Wednesday, June 26, 2013

You want me to go WHERE?

I've written before about how big some properties in Australia can be. One place, in South Australia, is bigger than the entire country of Belgium. Several are over a million acres, and ours (although very 'average' for this area) is just over 30 000acres. I know that many places are much bigger than us, but still feel that people on those places will relate to what it is I am saying.

To give you an idea of what 30 000 acres looks like, I found this map below. (Side note: I KNOW it's near LA in America, but when I googled 30 000acres in a comparative map, it just so happened that a fire of that size has been blazing over there.) So rather than superimpose an image, I thought you would all be clever enough to figure out how big LA is in comparison to the red area highlighted. Our 'place' would be the size of the area within the red border (hidden by the tags, but you get the picture...)

30000 acres is approximately 130 square km. Or a few suburbs of Brisbane. (Or any other city for that matter). There aren't many roads in that area out here, and many of the landmarks look the same wherever you go, so we rely on such euphemisms as "the tree with the big eagle's nest" and "where Dad ran over the big pig" and "where granny got bogged" as real and valid markers for directions.

When I first came out here, I was certain I would never know my way around. I worried about having to insert GPS trackers into my children's arms, so as not to lose them permanently should they wander off, and I dared never venture out of the house paddock without the supervision of another adult.

But time does funny things to a person.

This week I have encountered several tests of endurance; mentally and physically. Okay, so more mentally, and actually not physically at all (unless you count me having to get out of my pyjamas in freezing temperatures to run out to the car to complete the mental part of the test).

Two days ago The Farmer called on the two way to ask me to pick him up out in the paddock. Here is how the conversation went.

Farmer: Calling Jessie. Are you there Jessie? (And actually, he was lucky I heard him because I often turn the two way off when: a) I am vacuuming the lounge room, because it's either that or the phone, and I'd rather leave the phone on. b) I am in the first few days of school holidays and relaxing with a movie and don't want to listen to the truckies share their four letter word exchanges on our channel.)

Miss 8: I'm here Dad.

Farmer: Tell Mum I need to be picked up in the "L Paddock", near the corner of the "Horse Paddock".

Miss 8: L Paddock... Horse Paddock. Right.

Farmer: L Paddock. NEAR the Horse Paddock, but not in it. Okay?

Miss 8: Okay. I think.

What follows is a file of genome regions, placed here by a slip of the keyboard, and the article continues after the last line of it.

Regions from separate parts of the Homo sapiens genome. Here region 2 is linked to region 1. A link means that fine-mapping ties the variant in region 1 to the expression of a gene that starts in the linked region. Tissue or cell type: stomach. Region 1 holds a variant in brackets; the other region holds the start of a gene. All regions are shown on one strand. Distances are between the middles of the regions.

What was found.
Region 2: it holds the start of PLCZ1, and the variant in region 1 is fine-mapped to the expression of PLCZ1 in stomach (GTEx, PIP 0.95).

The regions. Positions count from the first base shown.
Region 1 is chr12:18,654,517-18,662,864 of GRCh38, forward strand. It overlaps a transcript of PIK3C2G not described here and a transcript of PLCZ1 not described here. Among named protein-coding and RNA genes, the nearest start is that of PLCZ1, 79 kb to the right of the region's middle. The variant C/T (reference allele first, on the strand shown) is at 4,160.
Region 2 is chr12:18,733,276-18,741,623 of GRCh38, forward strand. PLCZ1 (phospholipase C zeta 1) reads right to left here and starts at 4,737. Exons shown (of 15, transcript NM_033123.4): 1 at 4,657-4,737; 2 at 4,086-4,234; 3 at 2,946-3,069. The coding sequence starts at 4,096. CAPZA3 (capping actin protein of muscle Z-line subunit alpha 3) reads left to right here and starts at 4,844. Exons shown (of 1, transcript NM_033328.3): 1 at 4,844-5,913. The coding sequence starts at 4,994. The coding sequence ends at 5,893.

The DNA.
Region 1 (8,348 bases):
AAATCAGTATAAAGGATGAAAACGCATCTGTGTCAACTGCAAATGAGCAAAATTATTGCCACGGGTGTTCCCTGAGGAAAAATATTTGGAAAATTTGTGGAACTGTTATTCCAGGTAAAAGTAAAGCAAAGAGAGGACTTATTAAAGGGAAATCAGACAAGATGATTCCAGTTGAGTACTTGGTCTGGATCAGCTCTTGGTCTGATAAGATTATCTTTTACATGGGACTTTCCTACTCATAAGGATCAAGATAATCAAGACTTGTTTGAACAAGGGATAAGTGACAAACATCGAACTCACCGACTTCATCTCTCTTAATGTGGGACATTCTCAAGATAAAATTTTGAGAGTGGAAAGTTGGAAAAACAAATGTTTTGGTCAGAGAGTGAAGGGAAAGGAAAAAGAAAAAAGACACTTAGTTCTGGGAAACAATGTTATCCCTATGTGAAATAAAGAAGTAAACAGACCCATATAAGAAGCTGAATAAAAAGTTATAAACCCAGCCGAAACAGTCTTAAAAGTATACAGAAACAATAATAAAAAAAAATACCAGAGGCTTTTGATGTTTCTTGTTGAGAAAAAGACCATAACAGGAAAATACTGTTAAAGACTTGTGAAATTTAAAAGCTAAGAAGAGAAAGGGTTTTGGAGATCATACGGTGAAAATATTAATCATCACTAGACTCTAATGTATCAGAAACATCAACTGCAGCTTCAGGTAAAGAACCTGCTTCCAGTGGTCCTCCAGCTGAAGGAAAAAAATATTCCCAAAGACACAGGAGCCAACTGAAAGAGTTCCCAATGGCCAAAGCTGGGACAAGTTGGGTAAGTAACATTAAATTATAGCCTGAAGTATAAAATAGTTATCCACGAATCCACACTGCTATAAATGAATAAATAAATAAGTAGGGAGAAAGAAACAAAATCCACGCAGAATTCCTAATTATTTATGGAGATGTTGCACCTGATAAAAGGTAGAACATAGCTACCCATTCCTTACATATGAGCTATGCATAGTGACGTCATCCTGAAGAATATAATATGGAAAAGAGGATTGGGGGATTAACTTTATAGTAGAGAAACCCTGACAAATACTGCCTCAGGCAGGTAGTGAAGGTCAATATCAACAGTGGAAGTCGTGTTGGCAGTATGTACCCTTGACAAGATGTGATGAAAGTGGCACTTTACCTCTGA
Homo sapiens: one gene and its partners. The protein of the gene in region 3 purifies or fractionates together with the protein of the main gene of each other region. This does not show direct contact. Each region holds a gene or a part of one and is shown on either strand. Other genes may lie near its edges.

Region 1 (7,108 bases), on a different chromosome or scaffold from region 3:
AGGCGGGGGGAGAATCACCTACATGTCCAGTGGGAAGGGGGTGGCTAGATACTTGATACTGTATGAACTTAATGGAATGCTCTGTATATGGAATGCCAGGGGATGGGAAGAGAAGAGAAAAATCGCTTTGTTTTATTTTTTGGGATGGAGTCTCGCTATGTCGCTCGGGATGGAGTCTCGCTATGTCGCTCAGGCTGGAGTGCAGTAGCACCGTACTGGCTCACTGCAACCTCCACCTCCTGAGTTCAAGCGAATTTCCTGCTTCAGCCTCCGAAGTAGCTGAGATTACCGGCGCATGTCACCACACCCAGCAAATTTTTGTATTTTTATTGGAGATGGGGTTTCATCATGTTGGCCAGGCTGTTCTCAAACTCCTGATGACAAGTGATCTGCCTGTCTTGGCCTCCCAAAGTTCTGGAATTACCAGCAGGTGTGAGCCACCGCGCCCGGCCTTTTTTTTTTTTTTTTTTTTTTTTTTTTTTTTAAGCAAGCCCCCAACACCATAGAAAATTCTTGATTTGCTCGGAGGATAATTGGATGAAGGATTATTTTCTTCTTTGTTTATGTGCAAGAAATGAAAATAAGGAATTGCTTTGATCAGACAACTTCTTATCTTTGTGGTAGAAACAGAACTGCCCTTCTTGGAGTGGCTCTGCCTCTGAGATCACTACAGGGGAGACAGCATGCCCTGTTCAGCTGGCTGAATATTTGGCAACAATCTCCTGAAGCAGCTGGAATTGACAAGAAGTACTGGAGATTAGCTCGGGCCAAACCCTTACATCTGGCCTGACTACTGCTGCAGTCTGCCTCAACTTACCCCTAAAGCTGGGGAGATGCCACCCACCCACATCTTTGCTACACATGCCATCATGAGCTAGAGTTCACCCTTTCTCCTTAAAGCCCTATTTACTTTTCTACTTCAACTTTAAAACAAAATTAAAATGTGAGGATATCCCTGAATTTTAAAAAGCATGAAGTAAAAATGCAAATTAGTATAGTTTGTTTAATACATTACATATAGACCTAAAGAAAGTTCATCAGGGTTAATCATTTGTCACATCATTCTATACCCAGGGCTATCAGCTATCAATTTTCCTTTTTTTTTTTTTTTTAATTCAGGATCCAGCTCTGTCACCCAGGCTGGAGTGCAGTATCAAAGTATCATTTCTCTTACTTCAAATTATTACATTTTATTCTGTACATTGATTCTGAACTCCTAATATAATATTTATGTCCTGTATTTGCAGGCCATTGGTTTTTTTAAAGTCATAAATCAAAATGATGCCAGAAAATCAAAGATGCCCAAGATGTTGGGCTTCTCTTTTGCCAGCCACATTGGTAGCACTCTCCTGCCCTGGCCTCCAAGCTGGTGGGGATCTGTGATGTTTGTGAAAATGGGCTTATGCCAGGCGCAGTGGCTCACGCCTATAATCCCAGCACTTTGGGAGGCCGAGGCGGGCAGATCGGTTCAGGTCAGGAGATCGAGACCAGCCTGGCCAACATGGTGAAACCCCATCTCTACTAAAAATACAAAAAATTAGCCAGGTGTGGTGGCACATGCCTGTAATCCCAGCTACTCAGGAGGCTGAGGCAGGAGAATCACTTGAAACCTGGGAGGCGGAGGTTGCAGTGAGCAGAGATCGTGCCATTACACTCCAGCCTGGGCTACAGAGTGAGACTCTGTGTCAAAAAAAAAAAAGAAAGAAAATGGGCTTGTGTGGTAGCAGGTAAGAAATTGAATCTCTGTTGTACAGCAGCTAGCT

Me: (Catching only parts of the conversation and realising I needed to hear it for myself). Hang on. Is that the L Paddock? NOT the Horse Paddock?

Farmer: Got it. All good?

Me: Yes. I think so.

Farmer: Want to check on the map?

Me: Don't be silly. Of course I know where you are.

I actually didn't really know where he was, so I made a mad dash to the kitchen where we keep our map of the farm.

I KNOW where the Horse Paddock is, and just needed a gentle reminder where the L Paddock was, and after a quick glance I was pretty sure I knew where I was going, and ran out to the car with the kids in tow, and headed out to meet The Farmer. I imagined The Farmer out in the paddock leaning cross legged against the Backhoe, chewing on grass and watching the clock.

The pressure was on. This was a test, for sure. He knew that he was relatively close to the house and obviously wanted to see how I would handle this. A good 9 years have passed since the 'flat tyre' incident, and yet I had a sneaky suspicion that this was the follow up test. How much had I really paid attention in my time out here?

Meanwhile, back in the car, I panicked slightly when I remembered that the two way in my vehicle was broken. I had no back up plan. No map and no way of contacting The Farmer. *Cue heavy breathing*

I made my way to the turn off I THOUGHT we needed to take, and it was only as I sat at that intersection that I realised how crap my map was. I had redone it 9 years ago after the 'flat tyre' incident, and thought it was wonderful. And here I was thinking of how my roads didn't line up exactly with gates and grids and tanks and drains. I drove onwards. I couldn't see The Farmer anywhere in sight, and thought that if I made it as far as the cattle yards without finding him, I would turn around and follow the fence down from the original intersection and go with my gut instinct instead.